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What is internal scrutiny?

Audit 250 X 250
  • 16th September 2019

Previously internal scrutiny was given less than a page worth of guidance, there are now four pages dedicated to ensuring effective internal scrutiny. Find out more in our update.

Internal scrutiny provides independent assurances that an academy trust’s financial and other controls, and risk management procedures, are operating effectively.

This work has been a must in the Academies Financial Handbook for all academies for a number of years now, but you may have read in our previous article that one of the key changes to the Academies Financial Handbook is that the ESFA are placing even greater emphasis on internal scrutiny over controls and risks. In previous editions internal scrutiny was given less than a page worth of guidance, there are now four pages dedicated to ensuring effective internal scrutiny.

So why the sudden change?

It’s impossible to pin point exactly why the ESFA have suddenly introduced so much more guidance but there are indications of the cause in their 2018/19 Annual Report.

It states in the 2017/18 financial year auditors reported regularity exceptions in 2019 trust accounts. What this means is there are 209 academy trusts potentially spending public money in ways not intended by Parliament.

Furthermore 45 academy trusts self-reported instances of fraud whilst 12 reported instances of theft, a rise of 63% on the previous year. The total losses to trusts in relation to these reports was in excess of £1.6 million (£695k in the prior year) with only £1.1 million (£495k in the prior year) being recovered.

What all this points to is potentially costly weaknesses in internal controls and management of risks within academy trusts.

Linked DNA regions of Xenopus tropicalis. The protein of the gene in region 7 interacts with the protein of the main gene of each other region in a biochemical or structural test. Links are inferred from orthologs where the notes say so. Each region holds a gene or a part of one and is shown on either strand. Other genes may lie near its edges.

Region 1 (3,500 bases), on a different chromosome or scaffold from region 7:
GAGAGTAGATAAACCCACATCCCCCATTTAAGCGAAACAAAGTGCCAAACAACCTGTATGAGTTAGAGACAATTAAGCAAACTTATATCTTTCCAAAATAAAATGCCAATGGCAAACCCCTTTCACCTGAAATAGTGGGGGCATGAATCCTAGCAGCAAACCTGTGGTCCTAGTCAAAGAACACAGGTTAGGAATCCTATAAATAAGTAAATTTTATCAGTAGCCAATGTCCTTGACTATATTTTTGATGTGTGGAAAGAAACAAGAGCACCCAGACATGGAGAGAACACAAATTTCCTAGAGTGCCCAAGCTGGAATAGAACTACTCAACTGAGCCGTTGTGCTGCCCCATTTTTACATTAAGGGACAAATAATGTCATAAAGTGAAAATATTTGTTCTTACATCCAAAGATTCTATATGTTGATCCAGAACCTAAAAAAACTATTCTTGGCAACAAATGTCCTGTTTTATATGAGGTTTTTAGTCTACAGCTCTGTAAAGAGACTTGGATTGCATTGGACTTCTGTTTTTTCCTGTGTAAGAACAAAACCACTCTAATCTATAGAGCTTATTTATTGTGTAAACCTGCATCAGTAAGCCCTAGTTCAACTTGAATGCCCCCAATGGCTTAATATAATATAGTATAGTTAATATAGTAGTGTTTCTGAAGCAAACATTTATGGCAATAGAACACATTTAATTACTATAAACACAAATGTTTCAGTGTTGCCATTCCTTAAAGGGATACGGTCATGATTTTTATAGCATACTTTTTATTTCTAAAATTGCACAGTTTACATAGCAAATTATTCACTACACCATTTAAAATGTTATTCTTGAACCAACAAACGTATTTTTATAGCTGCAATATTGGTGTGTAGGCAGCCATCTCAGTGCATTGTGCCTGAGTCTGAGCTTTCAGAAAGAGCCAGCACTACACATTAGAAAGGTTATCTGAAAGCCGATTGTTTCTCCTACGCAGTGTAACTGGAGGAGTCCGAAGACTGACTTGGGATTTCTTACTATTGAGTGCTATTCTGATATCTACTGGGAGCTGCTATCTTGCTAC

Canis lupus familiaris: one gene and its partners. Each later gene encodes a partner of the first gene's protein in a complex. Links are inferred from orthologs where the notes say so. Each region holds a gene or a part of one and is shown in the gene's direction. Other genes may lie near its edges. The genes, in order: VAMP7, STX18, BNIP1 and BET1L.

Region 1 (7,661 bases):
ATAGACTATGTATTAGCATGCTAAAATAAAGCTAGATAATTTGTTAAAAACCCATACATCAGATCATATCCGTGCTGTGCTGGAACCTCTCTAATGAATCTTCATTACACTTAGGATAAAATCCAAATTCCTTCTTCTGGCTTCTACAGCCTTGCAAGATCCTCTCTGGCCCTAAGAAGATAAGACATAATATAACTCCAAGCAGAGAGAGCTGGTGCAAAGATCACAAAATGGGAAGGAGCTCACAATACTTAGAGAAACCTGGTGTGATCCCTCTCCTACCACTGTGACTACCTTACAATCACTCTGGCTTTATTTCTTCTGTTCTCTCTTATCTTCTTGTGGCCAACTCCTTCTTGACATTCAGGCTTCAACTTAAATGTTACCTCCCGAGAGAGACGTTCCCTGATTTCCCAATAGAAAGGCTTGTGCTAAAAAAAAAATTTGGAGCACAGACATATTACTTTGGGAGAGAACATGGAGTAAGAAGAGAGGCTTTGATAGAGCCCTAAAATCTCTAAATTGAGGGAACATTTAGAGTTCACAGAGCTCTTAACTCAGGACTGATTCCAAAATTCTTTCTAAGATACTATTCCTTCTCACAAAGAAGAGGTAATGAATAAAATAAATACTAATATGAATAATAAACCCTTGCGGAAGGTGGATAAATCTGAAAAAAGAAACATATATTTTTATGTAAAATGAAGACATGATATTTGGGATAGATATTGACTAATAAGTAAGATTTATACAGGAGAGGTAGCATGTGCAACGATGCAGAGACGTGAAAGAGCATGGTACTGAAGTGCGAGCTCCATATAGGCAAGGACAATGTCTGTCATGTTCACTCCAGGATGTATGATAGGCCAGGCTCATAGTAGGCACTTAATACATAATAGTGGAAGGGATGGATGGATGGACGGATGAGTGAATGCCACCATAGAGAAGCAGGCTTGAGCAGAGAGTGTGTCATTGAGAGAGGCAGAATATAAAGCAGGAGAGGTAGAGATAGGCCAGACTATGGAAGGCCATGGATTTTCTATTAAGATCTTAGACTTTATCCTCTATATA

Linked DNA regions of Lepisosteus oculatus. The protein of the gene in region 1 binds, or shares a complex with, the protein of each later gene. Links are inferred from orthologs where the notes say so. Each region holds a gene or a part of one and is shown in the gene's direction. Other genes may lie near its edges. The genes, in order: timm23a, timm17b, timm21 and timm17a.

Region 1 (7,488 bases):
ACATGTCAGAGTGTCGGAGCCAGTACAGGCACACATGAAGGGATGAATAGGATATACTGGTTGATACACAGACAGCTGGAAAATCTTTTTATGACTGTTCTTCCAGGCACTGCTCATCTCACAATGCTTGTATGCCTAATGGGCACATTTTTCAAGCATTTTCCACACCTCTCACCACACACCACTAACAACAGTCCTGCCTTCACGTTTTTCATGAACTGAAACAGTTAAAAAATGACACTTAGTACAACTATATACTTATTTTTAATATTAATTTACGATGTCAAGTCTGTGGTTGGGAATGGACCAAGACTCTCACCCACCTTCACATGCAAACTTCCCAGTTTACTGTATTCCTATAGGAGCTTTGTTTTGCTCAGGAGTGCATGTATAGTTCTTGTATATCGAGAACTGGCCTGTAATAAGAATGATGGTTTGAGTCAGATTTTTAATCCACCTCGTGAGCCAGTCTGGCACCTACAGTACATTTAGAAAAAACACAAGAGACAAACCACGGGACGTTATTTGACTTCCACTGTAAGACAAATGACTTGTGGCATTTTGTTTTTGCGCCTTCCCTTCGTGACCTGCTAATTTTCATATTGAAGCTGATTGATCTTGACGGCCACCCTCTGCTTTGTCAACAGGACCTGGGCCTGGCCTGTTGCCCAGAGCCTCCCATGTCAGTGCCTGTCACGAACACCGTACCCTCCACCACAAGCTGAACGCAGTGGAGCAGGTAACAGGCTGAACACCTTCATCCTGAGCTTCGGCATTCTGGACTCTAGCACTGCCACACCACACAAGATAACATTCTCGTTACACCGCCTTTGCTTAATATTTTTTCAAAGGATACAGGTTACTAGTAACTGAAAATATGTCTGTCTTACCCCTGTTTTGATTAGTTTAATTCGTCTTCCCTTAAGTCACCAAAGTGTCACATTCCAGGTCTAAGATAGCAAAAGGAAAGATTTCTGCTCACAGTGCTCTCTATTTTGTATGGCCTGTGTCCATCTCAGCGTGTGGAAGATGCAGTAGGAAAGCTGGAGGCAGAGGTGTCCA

What work should be done?

There is no set scope of work as each scrutineer will have to work with executive management and the audit committee to develop a plan based on the trust’s size, the potential risks to the academy trust and the controls in place. The work should then consist of a series of differing tests, which evaluate the suitability of financial and other controls and ensure that these are compliant with the Academies Financial Handbook.

The outcome of the work should then lead to the offering of advice and insight to the board on how to address weaknesses and mitigate against potential risks. After each program of work is completed, the risk register should be updated and reviewed by the audit committee with greater scrutiny then being placed on higher risk areas for the next visit.

Once all reports have been completed for the year an annual summary must be completed outlining the areas reviewed, key findings, recommendations and conclusions made as presented to the audit committee by the person or organisation completing the program of work. This summary must then be submitted to the ESFA by 31 December each year when the audited annual accounts are submitted.

Who should complete the work?

The scrutineer should be a “critical friend” who is independent and is not the academy trust’s own accounting officer, chief financial officer or other member of the finance team. The ESFA give four options to academy trusts on who should complete the work, options include; employing an in-house internal auditor, a bought in internal audit service, a non-employed trustee or a peer review performed by the chief financial officer or member of the finance team from another academy trust. You are required to annually confirm in your governance statement, accompanying the annual account which of the options you have chosen and why. The outcome of the work performed must then also inform the accounting officer’s statement of regularity in the annual accounts.

Whoever you decide to carry out the program of work though should be suitably qualified and or experienced.

If you feel like you would like to talk to us further about internal scrutiny or how we can become your “critical friend” please do not hesitate to contact a member of our specialist education team.

Read more on: Academies

Any news or resources within this section should not be relied upon with regards to figures or data referred to as legislative and policy changes may have occurred.